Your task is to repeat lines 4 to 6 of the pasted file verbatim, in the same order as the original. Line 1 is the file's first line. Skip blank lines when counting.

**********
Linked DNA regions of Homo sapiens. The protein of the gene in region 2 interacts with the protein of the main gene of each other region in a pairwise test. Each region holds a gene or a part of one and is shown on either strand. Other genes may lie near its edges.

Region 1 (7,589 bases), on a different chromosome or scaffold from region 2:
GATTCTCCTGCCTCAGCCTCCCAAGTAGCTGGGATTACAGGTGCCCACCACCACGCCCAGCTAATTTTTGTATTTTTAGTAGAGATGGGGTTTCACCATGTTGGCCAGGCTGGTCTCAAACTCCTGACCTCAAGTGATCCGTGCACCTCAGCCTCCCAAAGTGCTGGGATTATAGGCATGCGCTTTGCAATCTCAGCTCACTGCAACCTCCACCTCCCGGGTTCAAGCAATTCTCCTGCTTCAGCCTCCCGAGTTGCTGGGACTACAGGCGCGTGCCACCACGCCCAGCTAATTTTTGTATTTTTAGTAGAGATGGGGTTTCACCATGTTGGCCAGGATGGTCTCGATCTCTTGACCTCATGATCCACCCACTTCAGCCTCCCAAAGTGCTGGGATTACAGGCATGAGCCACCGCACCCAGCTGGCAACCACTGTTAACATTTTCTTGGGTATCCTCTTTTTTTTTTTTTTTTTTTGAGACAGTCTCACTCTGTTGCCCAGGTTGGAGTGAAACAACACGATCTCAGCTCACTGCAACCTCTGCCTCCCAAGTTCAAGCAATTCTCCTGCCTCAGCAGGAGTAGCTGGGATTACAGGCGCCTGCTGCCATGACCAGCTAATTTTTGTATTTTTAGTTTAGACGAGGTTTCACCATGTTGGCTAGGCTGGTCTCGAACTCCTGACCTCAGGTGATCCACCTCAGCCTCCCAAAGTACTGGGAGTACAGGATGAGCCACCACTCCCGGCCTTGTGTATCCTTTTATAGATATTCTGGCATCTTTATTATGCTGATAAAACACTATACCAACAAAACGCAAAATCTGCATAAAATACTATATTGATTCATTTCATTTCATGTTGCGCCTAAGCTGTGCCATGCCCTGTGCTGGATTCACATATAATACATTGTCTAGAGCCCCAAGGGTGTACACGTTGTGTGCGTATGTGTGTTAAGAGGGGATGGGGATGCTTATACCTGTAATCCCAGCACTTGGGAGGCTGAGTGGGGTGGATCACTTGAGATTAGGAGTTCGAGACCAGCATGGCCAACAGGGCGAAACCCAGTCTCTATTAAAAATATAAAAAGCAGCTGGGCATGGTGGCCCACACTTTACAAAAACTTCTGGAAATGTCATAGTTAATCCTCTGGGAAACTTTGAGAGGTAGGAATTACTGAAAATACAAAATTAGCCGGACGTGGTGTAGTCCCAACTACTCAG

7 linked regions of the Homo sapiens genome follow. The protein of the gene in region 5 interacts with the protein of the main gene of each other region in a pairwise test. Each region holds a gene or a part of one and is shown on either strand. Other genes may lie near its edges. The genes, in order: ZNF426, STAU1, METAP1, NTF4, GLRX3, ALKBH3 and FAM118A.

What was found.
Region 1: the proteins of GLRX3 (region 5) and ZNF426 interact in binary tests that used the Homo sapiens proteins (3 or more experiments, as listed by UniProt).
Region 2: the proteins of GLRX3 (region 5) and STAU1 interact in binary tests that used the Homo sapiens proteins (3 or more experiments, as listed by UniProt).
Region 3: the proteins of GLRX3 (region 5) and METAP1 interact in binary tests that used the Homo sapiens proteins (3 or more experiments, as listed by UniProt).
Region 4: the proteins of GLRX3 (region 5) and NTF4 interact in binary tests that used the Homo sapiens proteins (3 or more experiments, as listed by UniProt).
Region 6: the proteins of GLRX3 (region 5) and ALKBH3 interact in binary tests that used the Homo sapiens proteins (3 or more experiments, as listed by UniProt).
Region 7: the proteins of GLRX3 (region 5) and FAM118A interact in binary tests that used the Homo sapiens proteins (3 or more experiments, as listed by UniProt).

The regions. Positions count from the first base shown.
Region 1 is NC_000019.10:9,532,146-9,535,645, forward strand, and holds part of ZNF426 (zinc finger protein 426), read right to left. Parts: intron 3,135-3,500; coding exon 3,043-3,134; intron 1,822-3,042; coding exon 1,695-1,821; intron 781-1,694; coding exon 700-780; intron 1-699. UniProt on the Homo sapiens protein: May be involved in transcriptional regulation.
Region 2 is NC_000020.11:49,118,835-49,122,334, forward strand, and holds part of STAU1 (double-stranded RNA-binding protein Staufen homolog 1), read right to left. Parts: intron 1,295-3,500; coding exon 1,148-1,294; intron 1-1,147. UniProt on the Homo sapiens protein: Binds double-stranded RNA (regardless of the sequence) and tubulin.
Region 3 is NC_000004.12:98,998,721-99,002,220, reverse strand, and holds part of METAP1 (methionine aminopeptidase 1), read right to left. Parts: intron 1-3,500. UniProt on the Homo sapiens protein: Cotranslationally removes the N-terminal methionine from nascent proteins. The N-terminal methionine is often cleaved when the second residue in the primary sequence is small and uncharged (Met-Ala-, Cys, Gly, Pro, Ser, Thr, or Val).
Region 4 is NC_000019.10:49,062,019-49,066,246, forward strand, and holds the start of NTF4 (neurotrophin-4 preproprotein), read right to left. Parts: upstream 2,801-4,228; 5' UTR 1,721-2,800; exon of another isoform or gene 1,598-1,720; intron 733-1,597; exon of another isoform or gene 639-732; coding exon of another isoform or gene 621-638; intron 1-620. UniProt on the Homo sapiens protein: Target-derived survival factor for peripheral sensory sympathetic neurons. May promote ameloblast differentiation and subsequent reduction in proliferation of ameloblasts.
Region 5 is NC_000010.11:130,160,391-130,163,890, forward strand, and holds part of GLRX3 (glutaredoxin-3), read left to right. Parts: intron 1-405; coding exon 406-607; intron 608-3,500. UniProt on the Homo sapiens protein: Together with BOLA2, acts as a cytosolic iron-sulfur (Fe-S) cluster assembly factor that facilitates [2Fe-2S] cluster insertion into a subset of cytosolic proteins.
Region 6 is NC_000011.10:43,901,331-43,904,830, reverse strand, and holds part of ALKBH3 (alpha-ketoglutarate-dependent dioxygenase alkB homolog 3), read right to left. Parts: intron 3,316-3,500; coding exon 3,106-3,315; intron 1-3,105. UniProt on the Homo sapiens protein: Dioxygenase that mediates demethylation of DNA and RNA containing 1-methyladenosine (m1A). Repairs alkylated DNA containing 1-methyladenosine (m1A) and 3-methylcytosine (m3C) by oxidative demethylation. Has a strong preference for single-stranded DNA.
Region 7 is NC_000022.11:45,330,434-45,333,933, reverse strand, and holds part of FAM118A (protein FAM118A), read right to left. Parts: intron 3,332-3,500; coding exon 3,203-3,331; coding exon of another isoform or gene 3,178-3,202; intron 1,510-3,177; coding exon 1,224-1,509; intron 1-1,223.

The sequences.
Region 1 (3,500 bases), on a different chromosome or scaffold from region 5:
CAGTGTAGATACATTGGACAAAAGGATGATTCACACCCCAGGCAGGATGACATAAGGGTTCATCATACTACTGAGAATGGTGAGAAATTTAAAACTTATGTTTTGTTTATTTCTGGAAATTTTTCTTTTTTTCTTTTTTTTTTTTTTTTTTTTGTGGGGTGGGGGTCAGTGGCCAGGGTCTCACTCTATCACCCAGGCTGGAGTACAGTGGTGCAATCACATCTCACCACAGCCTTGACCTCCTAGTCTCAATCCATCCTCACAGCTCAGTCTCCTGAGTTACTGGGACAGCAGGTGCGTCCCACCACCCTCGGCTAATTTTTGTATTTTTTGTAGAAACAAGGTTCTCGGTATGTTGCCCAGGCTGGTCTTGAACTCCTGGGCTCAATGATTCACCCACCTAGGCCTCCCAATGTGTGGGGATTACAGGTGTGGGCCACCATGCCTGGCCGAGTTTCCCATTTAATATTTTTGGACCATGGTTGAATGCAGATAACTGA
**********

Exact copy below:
7 linked regions of the Homo sapiens genome follow. The protein of the gene in region 5 interacts with the protein of the main gene of each other region in a pairwise test. Each region holds a gene or a part of one and is shown on either strand. Other genes may lie near its edges. The genes, in order: ZNF426, STAU1, METAP1, NTF4, GLRX3, ALKBH3 and FAM118A.

What was found.
Region 1: the proteins of GLRX3 (region 5) and ZNF426 interact in binary tests that used the Homo sapiens proteins (3 or more experiments, as listed by UniProt).